Amazon and Alibaba continue to expand into Western Europe—Amazon with hopes of capturing a greater European consumer base, and Alibaba selling luxury European goods to its tens of millions of consumers in China.
Here's why marketers in Western Europe are paying attention to these digital giants:
Amazon’s mastery of ecommerce—a broad and growing range of products; a user-friendly website; a developed recommendation engine; and reliable and efficient delivery—has made it one of the biggest online retailers in Europe. The company’s reach and logistics position it as the key competitor for retailers in the region.
Widespread and consistent use of Amazon is now the norm in Western Europe. According to a July 2018 report from Periscope by McKinsey, 47% of consumers in Germany noted frequently shopping with Amazon, as did 30% of consumers in Italy. And more than one-fifth (22%) of UK consumers considered themselves to be loyal Amazon shoppers.
Prime is at the core of Amazon’s European expansion. Periscope by McKinsey found that more than half of internet users in Italy, Germany and the UK have a Prime account.
Amazon’s next strategic maneuver is in voice technology. “As more and more consumers use Alexa for purchasing, Amazon will be a primary beneficiary,” said Karin von Abrams, senior analyst at eMarketer. “Amazon Echo is already the leading voice-enabled speaker in most advanced markets.”
Unlike Amazon, Alibaba doesn’t sell its own products, but instead functions as a platform for third parties and brands. The company has dual European objectives: to encourage top European brands to sell in China, and to establish and grow a consumer base within Europe.
To those ends, Alibaba has focused more of its efforts on AliExpress—its B2C retail platform—as well as its mobile payment service, AliPay.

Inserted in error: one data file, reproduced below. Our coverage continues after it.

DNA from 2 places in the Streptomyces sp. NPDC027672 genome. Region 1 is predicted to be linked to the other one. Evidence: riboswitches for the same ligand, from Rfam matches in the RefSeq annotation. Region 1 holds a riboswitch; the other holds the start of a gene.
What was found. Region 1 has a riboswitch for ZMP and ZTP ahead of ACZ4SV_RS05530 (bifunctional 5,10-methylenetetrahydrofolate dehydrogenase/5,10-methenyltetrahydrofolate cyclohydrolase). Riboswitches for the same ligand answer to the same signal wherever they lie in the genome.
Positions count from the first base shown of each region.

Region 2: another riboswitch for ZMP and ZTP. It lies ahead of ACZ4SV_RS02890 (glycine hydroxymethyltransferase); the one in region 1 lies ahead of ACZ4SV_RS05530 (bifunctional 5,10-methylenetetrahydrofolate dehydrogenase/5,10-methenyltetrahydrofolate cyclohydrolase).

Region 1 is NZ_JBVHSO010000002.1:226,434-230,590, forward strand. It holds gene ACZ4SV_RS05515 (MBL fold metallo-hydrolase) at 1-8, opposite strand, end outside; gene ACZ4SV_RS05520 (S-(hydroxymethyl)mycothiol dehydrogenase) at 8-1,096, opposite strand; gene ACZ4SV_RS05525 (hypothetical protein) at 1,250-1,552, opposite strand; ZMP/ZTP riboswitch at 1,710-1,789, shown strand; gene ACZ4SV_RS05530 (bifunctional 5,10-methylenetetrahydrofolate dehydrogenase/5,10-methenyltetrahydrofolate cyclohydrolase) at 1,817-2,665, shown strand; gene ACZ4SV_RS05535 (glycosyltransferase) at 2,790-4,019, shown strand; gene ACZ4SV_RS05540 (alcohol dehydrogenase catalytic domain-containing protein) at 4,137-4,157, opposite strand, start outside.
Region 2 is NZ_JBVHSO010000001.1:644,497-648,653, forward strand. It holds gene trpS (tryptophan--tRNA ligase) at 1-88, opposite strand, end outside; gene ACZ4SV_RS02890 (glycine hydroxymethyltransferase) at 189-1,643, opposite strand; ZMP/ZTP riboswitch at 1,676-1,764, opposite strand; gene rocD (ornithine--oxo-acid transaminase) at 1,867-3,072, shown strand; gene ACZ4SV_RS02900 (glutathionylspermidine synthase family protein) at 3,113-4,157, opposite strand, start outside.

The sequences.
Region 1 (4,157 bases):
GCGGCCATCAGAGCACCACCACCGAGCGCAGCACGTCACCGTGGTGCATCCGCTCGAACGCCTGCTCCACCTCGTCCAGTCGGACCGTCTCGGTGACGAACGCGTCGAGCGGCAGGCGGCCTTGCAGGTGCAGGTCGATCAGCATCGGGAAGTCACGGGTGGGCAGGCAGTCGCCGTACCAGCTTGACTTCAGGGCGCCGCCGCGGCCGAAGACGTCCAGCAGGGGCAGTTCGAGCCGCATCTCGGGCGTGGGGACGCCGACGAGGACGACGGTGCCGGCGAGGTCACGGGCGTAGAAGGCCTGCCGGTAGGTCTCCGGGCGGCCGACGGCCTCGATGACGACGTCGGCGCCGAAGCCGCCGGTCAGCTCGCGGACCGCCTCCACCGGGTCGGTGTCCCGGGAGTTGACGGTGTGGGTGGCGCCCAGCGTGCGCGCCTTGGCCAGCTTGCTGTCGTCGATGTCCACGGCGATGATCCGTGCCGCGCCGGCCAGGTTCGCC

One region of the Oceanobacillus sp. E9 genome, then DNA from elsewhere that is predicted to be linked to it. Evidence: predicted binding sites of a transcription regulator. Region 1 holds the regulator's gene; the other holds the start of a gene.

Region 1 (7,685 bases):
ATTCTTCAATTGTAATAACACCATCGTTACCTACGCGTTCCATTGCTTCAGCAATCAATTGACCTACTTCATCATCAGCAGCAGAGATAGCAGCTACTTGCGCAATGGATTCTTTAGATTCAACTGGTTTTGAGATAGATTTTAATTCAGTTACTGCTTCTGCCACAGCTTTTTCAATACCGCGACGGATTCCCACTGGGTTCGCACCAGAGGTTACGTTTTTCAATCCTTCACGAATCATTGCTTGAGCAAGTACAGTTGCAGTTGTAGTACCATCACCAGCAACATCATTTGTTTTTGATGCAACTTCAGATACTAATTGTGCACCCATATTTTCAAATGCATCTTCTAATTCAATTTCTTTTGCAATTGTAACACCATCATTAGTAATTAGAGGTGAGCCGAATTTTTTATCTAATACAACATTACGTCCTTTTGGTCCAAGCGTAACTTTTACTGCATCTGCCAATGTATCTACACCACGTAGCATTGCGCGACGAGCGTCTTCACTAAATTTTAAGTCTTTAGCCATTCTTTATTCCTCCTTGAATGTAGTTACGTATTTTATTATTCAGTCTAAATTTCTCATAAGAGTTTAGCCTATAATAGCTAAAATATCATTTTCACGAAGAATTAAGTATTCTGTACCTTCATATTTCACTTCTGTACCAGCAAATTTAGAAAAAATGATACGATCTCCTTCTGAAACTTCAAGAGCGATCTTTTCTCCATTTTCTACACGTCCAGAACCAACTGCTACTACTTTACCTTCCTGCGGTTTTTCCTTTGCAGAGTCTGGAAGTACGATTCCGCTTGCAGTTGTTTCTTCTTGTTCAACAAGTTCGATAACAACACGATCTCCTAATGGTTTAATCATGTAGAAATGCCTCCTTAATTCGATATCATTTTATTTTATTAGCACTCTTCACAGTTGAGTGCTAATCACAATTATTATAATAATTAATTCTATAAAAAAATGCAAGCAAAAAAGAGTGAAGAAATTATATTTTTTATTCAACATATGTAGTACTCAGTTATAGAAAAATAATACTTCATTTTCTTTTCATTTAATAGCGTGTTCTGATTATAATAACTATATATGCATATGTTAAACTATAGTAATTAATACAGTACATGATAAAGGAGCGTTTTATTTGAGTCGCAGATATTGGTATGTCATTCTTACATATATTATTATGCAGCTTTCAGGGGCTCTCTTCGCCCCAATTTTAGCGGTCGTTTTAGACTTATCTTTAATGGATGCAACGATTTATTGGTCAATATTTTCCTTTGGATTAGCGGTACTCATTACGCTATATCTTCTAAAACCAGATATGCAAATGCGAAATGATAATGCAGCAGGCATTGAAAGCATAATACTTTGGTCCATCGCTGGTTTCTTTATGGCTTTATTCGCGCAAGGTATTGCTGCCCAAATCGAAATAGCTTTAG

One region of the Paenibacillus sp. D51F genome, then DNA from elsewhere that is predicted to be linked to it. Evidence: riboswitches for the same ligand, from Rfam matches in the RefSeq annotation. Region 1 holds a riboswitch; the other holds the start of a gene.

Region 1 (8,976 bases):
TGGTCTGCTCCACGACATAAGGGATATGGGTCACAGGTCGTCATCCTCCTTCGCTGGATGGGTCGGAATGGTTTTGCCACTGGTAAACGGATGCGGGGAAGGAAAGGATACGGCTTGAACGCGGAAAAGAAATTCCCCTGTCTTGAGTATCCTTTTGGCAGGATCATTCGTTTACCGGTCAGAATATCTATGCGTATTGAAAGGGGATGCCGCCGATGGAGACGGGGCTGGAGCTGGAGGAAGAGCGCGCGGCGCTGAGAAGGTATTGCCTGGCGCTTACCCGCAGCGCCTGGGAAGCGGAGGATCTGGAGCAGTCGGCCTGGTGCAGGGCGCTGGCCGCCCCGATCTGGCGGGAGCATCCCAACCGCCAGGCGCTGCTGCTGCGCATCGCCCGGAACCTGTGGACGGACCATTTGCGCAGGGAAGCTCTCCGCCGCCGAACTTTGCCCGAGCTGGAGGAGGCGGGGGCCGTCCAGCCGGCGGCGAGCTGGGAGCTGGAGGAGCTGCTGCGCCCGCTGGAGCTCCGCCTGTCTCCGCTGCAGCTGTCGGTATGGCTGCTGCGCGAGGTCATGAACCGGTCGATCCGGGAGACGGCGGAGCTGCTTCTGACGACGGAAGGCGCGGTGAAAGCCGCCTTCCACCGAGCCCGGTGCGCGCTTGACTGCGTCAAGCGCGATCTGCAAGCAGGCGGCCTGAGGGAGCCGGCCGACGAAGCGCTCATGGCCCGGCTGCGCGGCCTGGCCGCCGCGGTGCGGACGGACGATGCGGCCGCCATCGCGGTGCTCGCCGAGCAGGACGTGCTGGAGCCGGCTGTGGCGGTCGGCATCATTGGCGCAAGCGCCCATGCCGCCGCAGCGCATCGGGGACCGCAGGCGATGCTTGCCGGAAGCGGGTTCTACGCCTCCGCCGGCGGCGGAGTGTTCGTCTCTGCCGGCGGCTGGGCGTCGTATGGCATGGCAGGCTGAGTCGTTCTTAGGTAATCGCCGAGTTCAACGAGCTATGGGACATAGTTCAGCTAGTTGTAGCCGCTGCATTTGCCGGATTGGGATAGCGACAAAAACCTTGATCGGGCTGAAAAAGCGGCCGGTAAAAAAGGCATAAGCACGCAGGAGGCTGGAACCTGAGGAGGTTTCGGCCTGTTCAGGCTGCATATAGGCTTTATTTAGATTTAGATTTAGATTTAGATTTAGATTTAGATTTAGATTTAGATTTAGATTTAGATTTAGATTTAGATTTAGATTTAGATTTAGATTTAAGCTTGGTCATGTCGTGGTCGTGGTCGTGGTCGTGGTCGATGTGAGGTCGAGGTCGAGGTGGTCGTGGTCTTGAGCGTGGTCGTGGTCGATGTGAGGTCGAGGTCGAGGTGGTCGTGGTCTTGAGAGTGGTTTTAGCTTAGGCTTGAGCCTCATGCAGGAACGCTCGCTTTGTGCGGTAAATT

"AliPay empowers local merchants to better target and connect with their Chinese consumers [as they] increasingly vacation overseas,” said Alba Ruiz, the company’s business development manager for Spain and Portugal.
This untapped ecommerce potential plays a big role in the company's future. "While its current consumer base is primarily Chinese, it’s possible that this payment option will gain ground in Europe, too, if it has major advantages over regional alternatives,” von Abrams said.
Growing competition from these digital giants hasn't gone unnoticed. In an H1 2018 study from SLI Systems, retailers worldwide were asked whether (and to what extent) they considered Walmart/Jet.com, Amazon and Alibaba to be more or less threatening to their digital businesses vs. Q1 2017. The survey found that four times the number of respondents said they do worry about competition from Amazon, compared with 10% that consider Alibaba a threat.
Nearly as many respondents (39%) noted that competition from Alibaba "does not apply" because of its differing business model.
"Only recently has [Alibaba] begun to experiment with a retail offering for shoppers outside China—and it’s way behind Amazon in developing a logistics network, market share and even brand awareness among European shoppers,” von Abrams said. “Bearing that in mind, it’s not surprising that many retailers in Europe don’t consider Alibaba a threat just yet.”
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